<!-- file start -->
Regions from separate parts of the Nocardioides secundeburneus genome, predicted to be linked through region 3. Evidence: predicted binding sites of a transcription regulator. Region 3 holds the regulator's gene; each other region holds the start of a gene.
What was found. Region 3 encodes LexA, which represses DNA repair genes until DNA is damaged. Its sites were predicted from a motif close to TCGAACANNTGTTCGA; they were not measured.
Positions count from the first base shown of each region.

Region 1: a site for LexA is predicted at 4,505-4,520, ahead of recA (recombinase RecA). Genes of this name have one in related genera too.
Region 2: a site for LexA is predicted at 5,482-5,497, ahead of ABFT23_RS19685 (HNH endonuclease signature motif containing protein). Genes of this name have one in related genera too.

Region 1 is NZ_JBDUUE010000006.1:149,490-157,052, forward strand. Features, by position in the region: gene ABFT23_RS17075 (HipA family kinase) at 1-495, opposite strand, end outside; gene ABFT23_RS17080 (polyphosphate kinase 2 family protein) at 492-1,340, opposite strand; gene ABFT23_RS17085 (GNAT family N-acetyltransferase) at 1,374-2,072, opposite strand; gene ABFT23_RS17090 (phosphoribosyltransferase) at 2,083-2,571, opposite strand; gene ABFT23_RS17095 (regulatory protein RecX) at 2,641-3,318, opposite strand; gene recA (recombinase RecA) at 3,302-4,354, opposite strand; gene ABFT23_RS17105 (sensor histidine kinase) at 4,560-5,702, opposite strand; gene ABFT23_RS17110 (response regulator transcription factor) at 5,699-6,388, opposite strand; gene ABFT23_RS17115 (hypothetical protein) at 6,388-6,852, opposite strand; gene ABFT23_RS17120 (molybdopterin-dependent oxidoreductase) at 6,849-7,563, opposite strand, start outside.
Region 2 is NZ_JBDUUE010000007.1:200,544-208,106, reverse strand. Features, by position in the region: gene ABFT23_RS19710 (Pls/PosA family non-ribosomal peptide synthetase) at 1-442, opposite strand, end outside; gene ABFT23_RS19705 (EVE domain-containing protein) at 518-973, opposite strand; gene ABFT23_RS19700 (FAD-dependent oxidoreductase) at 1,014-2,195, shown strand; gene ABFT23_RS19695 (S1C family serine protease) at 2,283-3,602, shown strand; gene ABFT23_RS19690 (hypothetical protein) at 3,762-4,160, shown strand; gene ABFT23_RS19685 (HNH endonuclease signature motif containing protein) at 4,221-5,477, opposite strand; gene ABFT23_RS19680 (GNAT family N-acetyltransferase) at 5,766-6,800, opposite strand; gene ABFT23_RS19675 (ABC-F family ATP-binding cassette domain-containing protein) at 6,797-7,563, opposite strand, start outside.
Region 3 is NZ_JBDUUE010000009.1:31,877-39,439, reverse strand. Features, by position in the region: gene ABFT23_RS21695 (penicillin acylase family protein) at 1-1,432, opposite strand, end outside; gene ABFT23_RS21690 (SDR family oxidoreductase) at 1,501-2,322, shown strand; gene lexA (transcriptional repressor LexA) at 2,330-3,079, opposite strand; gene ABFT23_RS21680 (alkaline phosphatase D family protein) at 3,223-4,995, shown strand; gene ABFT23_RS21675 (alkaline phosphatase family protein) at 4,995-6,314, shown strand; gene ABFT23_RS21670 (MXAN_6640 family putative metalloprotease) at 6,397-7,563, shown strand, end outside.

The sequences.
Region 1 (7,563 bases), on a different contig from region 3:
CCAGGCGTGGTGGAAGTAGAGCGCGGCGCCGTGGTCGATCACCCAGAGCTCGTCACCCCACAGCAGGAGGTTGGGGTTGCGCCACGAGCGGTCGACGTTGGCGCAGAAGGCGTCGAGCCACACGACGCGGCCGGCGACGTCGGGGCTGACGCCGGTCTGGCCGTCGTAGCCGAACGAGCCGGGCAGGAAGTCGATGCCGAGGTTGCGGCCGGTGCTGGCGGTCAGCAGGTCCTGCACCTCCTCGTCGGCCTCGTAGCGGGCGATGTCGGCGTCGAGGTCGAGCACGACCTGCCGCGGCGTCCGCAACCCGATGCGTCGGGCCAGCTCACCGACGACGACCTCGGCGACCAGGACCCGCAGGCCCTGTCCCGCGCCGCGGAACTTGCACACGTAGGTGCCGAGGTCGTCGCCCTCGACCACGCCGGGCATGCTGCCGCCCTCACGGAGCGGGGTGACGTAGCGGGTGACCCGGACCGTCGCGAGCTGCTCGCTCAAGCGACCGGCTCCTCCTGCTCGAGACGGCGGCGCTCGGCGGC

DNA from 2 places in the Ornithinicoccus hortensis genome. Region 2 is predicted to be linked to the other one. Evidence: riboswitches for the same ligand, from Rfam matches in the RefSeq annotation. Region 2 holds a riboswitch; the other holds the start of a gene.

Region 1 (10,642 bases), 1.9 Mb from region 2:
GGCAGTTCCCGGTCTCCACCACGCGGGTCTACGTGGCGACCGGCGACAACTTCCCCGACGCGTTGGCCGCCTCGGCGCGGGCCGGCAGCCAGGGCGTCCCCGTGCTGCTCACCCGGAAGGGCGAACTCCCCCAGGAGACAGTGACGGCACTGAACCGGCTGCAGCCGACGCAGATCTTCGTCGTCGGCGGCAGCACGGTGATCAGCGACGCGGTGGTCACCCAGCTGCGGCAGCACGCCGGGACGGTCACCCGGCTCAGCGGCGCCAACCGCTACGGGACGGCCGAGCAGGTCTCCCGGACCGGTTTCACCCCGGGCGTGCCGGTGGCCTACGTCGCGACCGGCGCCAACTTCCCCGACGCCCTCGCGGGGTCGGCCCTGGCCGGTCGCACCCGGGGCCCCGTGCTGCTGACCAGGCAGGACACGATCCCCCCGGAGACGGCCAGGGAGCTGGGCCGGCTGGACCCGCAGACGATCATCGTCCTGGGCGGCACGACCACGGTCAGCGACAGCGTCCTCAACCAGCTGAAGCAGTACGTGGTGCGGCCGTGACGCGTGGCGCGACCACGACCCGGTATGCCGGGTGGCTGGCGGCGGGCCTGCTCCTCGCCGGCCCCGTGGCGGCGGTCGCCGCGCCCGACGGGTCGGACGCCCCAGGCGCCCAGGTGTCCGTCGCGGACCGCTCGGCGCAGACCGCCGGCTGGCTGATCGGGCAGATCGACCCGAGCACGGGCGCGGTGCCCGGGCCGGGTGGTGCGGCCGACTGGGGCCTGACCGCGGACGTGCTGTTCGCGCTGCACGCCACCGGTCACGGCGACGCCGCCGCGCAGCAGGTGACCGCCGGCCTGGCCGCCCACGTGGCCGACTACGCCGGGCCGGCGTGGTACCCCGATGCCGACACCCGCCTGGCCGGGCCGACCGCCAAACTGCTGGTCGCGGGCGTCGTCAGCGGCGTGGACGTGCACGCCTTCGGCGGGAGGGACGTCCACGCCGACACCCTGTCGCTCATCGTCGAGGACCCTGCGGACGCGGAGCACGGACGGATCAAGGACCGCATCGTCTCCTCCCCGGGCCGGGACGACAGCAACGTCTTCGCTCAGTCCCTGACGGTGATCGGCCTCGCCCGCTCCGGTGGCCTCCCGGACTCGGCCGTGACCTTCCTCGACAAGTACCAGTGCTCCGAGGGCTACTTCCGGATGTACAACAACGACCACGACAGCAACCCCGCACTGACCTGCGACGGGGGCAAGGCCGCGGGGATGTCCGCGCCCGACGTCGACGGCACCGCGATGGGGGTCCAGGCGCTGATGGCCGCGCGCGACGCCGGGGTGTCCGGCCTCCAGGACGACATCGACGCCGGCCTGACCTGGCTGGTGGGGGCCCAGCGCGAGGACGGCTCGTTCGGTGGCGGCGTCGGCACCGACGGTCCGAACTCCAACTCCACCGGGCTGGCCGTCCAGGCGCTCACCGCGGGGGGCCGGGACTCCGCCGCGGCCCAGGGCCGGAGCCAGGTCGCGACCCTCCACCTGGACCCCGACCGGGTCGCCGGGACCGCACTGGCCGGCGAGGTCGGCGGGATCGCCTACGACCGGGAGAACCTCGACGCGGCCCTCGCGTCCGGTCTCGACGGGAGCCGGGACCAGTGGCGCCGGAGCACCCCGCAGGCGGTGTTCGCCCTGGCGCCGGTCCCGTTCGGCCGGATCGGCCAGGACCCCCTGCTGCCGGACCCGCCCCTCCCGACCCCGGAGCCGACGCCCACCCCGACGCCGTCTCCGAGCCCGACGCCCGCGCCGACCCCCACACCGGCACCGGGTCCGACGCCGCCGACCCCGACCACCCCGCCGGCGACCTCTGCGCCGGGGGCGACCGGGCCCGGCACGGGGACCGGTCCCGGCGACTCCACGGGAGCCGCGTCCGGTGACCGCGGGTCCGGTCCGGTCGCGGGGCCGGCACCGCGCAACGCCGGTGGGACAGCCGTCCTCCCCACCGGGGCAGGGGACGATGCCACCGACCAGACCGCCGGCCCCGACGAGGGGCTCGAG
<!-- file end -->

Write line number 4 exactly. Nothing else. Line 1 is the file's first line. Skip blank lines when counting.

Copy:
Region 1: a site for LexA is predicted at 4,505-4,520, ahead of recA (recombinase RecA). Genes of this name have one in related genera too.